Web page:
Exterior Siding Finishes
Much like the roof on your home, the wall surfaces must have an exterior finish to shed water and protect your home from the elements. There are several different materials and styles of exterior finishing systems available―all of varying durability, aesthetics, and cost. Your home’s exterior, when installed properly, is a layered system with each component serving a very specific purpose.
Stone & Brick
Stone and brick are beautiful, low maintenance options that require a substantial initial investment and provide excellent longevity and durability. When properly installed with the necessary flashings and underlayment, stone and brick will need minimal maintenance over their lifetime for continued function, beauty and charm.
For centuries, wood has been used as a premier exterior cladding due to it’s acceptance as a sustainable building material that is renewable and readily available; it can be milled to almost any shape and specification. The only drawback to wood siding is that it is susceptible to rot and water damage. To preserve exterior wood, proper maintenance and inspections must be done, including the resealing or repainting of wood surfaces every 5-7 years. Diligence in maintaining your wood siding is imperative to prevent costly replacement of large sections of siding.
Fiber Cement Siding
What product combines the durability and longevity of stone or brick with the aesthetics of wood siding? Fiber cement siding provides the best of both worlds―stylish colors and patterns available in a material that does not rot, decay, or swell. Cement siding is an upgrade from premium vinyl siding or wood siding and is installed in a similar fashion. One drawback to cement board siding is weight and special consideration must be taken prior to converting from lighter weight products.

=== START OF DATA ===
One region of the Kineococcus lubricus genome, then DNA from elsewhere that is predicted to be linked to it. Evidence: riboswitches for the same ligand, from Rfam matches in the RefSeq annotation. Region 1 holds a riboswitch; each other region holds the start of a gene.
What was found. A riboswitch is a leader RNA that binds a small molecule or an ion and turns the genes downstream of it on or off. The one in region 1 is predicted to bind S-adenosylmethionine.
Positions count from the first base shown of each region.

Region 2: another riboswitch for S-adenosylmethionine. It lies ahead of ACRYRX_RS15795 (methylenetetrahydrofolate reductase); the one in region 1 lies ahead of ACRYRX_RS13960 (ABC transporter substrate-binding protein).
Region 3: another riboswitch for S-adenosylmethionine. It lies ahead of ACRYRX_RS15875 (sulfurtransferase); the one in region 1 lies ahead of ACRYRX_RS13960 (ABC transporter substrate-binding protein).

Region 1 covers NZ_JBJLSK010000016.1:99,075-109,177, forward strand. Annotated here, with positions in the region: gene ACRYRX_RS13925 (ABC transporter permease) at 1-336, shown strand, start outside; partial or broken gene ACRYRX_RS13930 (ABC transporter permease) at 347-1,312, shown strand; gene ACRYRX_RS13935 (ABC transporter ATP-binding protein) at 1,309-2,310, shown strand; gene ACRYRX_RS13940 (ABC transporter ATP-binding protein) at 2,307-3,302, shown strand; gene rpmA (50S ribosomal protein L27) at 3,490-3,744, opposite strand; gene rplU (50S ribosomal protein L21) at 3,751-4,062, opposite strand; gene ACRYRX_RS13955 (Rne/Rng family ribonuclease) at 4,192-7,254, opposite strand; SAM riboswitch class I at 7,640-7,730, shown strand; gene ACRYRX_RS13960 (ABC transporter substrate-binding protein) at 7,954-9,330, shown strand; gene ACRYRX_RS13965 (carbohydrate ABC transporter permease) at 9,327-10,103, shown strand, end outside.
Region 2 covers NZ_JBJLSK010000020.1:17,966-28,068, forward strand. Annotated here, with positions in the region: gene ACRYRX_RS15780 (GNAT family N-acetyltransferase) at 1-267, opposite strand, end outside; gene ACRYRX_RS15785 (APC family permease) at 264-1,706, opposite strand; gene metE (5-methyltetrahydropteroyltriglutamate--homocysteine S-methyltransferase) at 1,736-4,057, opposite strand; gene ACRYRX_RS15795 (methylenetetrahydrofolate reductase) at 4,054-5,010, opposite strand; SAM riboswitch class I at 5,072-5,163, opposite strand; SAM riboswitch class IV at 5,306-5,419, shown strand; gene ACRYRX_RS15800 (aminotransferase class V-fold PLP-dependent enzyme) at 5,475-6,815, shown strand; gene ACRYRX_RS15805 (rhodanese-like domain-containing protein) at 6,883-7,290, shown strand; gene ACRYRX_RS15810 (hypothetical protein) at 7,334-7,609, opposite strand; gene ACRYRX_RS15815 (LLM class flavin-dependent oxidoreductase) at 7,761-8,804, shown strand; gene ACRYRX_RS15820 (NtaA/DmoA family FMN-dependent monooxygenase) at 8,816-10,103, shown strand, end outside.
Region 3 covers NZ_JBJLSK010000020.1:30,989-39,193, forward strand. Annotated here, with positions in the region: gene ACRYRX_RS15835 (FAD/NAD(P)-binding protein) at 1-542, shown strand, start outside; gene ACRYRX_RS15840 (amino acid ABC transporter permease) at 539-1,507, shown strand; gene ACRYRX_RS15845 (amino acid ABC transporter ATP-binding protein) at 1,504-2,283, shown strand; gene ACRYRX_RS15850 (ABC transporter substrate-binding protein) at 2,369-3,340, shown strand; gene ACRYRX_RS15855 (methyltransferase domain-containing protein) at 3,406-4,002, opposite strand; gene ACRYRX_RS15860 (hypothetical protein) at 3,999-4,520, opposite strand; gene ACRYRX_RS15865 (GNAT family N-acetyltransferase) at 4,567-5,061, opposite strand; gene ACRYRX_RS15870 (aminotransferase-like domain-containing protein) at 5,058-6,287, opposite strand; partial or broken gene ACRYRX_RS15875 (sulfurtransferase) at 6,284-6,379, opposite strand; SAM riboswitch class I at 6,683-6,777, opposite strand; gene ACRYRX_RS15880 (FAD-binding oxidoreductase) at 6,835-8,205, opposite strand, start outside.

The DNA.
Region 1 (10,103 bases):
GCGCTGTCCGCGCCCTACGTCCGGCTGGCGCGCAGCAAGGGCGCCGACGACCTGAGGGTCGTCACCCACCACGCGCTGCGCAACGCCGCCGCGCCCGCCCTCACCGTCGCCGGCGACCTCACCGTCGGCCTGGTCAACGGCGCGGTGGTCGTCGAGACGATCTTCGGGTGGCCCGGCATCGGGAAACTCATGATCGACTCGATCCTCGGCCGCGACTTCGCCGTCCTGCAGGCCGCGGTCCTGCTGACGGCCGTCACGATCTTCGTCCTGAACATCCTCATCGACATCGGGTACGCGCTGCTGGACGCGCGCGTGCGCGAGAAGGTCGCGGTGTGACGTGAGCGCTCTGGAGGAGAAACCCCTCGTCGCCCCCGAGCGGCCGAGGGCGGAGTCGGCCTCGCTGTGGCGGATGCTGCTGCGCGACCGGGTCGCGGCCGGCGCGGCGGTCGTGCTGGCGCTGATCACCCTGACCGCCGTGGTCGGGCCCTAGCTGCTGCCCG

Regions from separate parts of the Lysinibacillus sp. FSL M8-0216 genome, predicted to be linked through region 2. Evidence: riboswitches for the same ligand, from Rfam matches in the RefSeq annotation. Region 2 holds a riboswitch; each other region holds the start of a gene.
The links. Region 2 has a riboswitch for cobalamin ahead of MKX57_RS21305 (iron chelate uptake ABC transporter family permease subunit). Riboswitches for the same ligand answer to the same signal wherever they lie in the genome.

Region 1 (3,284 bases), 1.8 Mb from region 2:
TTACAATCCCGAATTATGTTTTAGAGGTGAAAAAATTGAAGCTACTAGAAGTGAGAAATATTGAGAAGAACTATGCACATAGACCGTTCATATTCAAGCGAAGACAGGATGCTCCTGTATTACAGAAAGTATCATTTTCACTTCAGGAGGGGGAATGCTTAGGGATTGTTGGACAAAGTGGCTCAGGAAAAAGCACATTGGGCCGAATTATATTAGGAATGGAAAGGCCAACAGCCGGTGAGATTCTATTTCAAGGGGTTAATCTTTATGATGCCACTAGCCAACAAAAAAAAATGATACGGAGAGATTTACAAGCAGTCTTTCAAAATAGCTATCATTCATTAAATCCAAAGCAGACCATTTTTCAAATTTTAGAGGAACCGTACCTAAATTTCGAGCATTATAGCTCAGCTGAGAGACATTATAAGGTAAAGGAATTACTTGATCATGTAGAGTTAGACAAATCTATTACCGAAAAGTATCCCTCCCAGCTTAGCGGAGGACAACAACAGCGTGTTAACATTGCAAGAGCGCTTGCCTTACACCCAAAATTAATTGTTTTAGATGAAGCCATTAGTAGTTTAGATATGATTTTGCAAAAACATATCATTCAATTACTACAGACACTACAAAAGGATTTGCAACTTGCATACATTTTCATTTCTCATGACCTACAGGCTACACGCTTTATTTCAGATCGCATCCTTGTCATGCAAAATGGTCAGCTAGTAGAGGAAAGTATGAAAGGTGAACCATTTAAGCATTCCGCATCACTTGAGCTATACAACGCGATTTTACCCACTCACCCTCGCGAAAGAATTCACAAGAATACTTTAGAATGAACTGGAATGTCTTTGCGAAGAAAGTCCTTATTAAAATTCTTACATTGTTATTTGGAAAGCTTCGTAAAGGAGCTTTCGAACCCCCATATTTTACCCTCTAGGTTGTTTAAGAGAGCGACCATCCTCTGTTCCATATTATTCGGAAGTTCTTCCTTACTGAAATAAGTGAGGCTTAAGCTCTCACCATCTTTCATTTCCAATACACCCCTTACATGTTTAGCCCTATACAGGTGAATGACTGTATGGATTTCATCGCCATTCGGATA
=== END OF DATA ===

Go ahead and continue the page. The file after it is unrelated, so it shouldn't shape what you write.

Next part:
Aluminum and steel siding are the most common exterior claddings that are replaced by the Roofing Annex due to their poor resistance to impact. Though these metal sidings do provide a sense of security, they are inferior products. Metal siding is easily dented, the enamel finish chalks and easily scratches leaving exposed metal—availability is also limited to only a few styles and colors. Aluminum and steel siding are commonly replaced with premium vinyl siding.
The common stigma of vinyl siding is that it is an inferior product used by new home builders and that vinyl siding is thin, cheap, brittle and goes on wavy. In reality, many of the problems associated with these stigmas are not due to the siding itself, but rather, improper installation. With significant improvements in the quality and colors available, there is a vinyl siding for everyone. Siding panels range in thickness from .038” to .054” and some are available with foam insulation backers. Vinyl sidings are tested rigorously for performance and are warranted against fading, wind and hail. Warranties on existing vinyl siding can also transfer to new homeowners.
Providing similar appearance characteristics to stone and brick, stucco is a cement-like coating that is applied over a wire mesh and forms a seamless textured wall surface. Stucco is available in a multitude of colors and varying textures to achieve a custom look. Installation of stucco is a tedious process and requires extensive experience to properly install and ensure that desired durability and function is achieved.